Cascadia gathers contemporary eco-literature–poetry, prose and oratory–from the bio-region that form an arc from Southeast Alaska to Cape Mendocina, California. The issues includes some of the most distinguished names in the field, such as Gary Snyder, Robert Bringhurst, Wade Davis, Susan Musgrave, Barry Lopez, Maxine Hong Kingston, and Rex Weyler. It also features many of the region’s major indigenous writers: Chief Dan George, Eden Robinson, Lee Maracle, Richard Van Camp, Richard Wagamese, Chief William Sepass, and Louis Owens. Plus, the Northwest art of Emily Carr.
The fall 1992 issue features fiction, poetry, and reviews from Mexico, the US, and a range of international writers, guest-edited by Hernán Lara Zavala and Darlaine Māhealani Dudoit. Included are writers from Pakistan, Cuba, Israel, New Zealand, Austria, and Sweden. A symposium titled “The Rise of Nature Writing: America’s Next Great Genre?” is included, with responses by sixteen nature writers such as Edward Hoagland, Barry Lopez, John Haines, William Kittredge, David Rains Wallace, and Christopher Merrill. Plus woodcuts by Karin Wikstrom.
The summer 1994 issue features post-Tiananmen Square poetry from the People’s Republic of China. In this feature, guest-editor Arthur Sze gathers the poetry of eight major writers, plus interviews with exiled Chinese writers Bei Ling and Xue Di on the political, cultural, and artistic difficulties they have encountered. Other Chinese writers include Nei Ling, Xue Di, Bei Dao, Wang Jiaxin, Gu Cheng, Duo Duo, and Yang Lian. There is also an interview with Kenzaburo Oe, and nature and travel essays by such writers as Edward Hoagland, James D. Huston, and Naomi Shihab Nye. Travel essays in this issue take readers to the forest of Kahm in Tibet, the desert towns of India, and cities in the Northern Marianas Islands, Indonesia, and Japan.
The summer 1998 issue, The Zigzag Way, features the new generation of avant-garde poets from the People’s Republic of China, Hong Kong, and Taiwan, guest-edited by Arthur Sze. Nearly all of the writers living in China are under the scrutiny of the government, and the surveillance extends to citizens outside the country as well. Author and translator Wang Ping explains in an interview with Arthur Sze that Chinese writers have learned to avoid censorship while striving to tell the truth by writing, as she says, in a “zigzag way.” Also featured are the unpublished, last poems of Rabindranath Tagore, poems by Robert Wrigley and James Hoggard, fiction by Enchi Fumiko and Phil Condon, and much more.
Mercury Rising features avant-garde new poetry from Taiwan, assembled by guest editors Arthur Sze and Michelle Yeh. Daring and original, the poetry of Taiwan is culturally distinct, blending indigenous, Taiwanese, immigrant, and classical Chinese writing with influences from postmodern Europe, Japan, and America. Included are nearly twenty of Taiwan’s most innovative poets: Xu Huizhi, Hong Hong, Chen Kehua, Luo Zhicheng, Yang Mu, Luo Fu, Luo Ying, Liu Kexiang, Ling Yu, Wu Sheng, Li Jinwen, Monaneng, Walis Nokan, Jian Zhengzhen, Chen Li, Hsia Yu, Shang Qin, and Du Shisan. The editors interview Yang Mu, Ya Xian, and Luo Fu. Other work includes a play by New Zealander Lynda Chanwai-Earle and poetry by Ricardo Pau-Llosa.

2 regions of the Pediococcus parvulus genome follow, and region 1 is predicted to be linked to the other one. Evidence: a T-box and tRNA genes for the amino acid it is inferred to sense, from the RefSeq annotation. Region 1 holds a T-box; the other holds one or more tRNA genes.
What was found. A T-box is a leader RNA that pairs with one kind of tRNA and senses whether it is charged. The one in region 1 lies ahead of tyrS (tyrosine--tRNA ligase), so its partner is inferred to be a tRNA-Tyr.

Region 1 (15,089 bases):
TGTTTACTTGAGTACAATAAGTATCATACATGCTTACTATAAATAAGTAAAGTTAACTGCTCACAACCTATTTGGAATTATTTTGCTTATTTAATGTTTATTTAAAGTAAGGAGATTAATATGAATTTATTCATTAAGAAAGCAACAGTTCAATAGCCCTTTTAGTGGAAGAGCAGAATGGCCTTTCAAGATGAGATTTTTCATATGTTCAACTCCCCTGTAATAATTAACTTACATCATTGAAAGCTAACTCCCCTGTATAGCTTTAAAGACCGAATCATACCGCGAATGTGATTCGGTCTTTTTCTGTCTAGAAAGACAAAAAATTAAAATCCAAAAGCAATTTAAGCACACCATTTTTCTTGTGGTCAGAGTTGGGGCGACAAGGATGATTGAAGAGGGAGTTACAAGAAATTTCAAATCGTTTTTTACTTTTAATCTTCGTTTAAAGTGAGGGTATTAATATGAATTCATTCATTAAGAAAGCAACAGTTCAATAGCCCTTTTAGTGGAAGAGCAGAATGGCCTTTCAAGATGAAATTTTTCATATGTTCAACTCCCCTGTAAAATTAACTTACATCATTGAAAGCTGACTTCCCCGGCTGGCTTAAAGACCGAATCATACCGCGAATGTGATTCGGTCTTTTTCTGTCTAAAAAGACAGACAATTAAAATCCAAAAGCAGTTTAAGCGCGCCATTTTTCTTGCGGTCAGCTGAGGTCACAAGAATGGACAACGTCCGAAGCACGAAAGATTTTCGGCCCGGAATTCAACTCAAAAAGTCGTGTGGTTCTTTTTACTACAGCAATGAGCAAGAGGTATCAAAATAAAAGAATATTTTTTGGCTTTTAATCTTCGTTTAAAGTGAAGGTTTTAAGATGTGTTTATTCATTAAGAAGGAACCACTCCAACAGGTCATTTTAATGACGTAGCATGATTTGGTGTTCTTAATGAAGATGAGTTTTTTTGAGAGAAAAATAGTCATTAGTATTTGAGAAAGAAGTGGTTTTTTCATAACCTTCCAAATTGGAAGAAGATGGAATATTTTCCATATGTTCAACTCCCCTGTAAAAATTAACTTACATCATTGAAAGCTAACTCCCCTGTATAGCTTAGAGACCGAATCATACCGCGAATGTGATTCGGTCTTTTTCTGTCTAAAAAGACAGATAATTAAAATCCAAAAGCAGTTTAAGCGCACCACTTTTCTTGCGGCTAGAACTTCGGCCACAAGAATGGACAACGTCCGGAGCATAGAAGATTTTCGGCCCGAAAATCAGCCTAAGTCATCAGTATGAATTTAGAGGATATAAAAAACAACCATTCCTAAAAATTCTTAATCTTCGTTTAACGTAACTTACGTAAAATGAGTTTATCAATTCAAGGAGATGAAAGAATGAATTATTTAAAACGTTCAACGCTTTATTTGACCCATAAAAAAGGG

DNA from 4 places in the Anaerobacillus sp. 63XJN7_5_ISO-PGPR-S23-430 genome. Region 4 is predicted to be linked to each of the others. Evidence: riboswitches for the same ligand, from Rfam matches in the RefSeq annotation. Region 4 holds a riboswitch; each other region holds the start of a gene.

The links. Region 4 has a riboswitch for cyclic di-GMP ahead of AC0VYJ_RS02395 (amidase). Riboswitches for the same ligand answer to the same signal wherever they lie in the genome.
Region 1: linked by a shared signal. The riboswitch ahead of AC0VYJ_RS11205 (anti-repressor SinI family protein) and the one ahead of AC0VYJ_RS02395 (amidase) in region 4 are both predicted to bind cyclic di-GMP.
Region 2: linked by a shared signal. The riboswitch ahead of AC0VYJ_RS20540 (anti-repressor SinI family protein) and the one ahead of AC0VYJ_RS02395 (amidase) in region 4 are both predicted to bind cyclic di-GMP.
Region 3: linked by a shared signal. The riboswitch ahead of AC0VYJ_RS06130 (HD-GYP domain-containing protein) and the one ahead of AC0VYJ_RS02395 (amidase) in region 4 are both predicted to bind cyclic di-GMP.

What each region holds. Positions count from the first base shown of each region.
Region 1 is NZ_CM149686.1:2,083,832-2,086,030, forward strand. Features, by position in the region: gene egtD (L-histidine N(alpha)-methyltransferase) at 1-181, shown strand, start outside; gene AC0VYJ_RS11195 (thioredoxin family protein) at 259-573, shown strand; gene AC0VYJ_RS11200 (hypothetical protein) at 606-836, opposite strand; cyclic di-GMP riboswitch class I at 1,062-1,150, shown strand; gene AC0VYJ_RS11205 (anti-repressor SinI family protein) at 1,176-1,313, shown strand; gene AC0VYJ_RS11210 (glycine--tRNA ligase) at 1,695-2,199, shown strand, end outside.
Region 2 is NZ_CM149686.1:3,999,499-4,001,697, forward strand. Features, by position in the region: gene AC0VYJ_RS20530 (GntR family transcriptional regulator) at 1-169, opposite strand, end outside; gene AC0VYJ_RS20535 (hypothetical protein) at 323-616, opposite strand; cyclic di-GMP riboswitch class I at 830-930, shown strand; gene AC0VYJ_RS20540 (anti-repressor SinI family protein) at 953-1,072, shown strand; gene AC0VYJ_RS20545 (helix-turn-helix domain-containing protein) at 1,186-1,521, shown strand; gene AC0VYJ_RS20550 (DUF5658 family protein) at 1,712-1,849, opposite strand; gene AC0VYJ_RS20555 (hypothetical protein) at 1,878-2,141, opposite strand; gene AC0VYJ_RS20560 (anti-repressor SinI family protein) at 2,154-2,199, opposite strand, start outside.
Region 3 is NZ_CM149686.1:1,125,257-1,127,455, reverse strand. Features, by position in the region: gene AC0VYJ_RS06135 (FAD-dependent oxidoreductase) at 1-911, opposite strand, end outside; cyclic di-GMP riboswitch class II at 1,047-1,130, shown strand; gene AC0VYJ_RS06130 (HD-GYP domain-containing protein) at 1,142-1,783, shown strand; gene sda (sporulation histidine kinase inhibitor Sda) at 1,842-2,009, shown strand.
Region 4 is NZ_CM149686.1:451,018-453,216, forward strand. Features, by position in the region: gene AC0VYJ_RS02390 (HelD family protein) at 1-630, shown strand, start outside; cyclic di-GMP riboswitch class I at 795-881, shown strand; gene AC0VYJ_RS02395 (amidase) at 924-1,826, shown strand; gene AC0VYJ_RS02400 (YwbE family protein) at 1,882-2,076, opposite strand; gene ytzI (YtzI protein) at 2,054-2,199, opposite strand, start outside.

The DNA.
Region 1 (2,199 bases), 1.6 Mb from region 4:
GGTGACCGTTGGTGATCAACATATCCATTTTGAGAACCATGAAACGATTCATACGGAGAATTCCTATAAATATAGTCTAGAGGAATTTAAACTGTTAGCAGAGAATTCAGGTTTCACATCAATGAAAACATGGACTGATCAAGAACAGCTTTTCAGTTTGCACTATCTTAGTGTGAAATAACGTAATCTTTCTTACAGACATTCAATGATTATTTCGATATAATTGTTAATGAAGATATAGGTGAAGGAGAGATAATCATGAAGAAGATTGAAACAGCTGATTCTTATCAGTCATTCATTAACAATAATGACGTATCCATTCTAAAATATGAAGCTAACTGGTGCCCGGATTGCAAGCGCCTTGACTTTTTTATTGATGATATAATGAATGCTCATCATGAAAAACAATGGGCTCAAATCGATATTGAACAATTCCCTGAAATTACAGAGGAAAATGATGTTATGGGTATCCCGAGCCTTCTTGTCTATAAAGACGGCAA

Sky Lanterns brings together innovative work by authors—primarily poets—in mainland China, Taiwan, the United States, and beyond who are engaged in truth-seeking, resistance, and renewal. A number of the poets are women, whose work is relatively unknown to English-language readers. Contributors include Amang, Bai Hua, Bei Dao, Chen Yuhong, Duo Yu, Hai Zi, Lan Lan, Karen An-hwei Lee, Li Shangyin, Ling Yu, Pang Pei, Sun Lei, Arthur Sze, Fiona Sze-Lorrain, Wei An, Woeser, Yang Lian, Yang Zi, Yi Lu, Barbara Yien, Yinni, Yu Xiang, and Zhang Zao.
Bright as an Autumn Moon presents Sanskrit verses composed from the fourth to the twelfth centuries. Translated into contemporary English by American poet Andrew Schelling, they illuminate the ardent worship by lovers of their beloved—both human and divine. Each translation is accompanied by the Sanskrit original, transliteration, glossary, and commentary.
In The Colors of Dawn, over forty poets tell the story of Korea’s twentieth-century struggles. The volume is divided into three parts: Poetry of Today, Survivors of War, and Founding Voices. The introduction, “Modern Poetry in Korea: A Historical Background,” looks at the development of poetry amidst such events as Japan’s invasion and occupation, the aftermath of World War II, the Korean War, the dictatorships of Syngman Rhee and Park Chung-hee, and democratization and modernization of the country. The introduction is written by Brother Anthony of Taizé, co–guest editor of the volume and a well-known translator who has published more than thirty volumes of Korean poetry in translation.
Words from the Fire is a collection by Jidi Majia, a poet of the Nuosu (Yi) people of southwest China’s Sichuan Province. One of China’s most celebrated ethnic minority writers, he writes about the mythic world and cultural beliefs of the Nuosu people, and is deeply concerned with the urgent problems of global strife and the potential for peace among nations that can be achieved through poetry.